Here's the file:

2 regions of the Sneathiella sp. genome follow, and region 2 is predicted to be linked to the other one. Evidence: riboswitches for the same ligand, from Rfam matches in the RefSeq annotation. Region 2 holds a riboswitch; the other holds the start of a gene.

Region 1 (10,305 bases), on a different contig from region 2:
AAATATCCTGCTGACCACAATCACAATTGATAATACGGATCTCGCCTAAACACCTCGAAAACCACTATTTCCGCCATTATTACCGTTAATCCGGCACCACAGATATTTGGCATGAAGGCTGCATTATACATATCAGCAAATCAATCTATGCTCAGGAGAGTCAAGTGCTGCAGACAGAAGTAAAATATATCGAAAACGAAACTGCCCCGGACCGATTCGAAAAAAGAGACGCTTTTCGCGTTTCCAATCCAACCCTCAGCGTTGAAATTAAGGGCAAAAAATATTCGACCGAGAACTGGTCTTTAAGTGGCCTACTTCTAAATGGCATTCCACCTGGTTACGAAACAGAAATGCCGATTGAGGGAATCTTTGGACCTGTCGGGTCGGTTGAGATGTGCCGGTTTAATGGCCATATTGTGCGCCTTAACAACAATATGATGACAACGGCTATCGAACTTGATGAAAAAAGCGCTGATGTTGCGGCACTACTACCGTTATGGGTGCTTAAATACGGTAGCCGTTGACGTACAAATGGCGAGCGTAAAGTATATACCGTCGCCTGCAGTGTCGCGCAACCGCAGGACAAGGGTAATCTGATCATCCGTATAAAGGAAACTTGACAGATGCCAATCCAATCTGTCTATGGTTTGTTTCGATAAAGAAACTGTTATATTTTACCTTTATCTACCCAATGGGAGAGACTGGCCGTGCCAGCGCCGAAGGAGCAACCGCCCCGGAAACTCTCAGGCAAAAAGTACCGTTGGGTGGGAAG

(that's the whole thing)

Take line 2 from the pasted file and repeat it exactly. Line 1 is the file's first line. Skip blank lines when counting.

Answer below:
Region 1 (10,305 bases), on a different contig from region 2: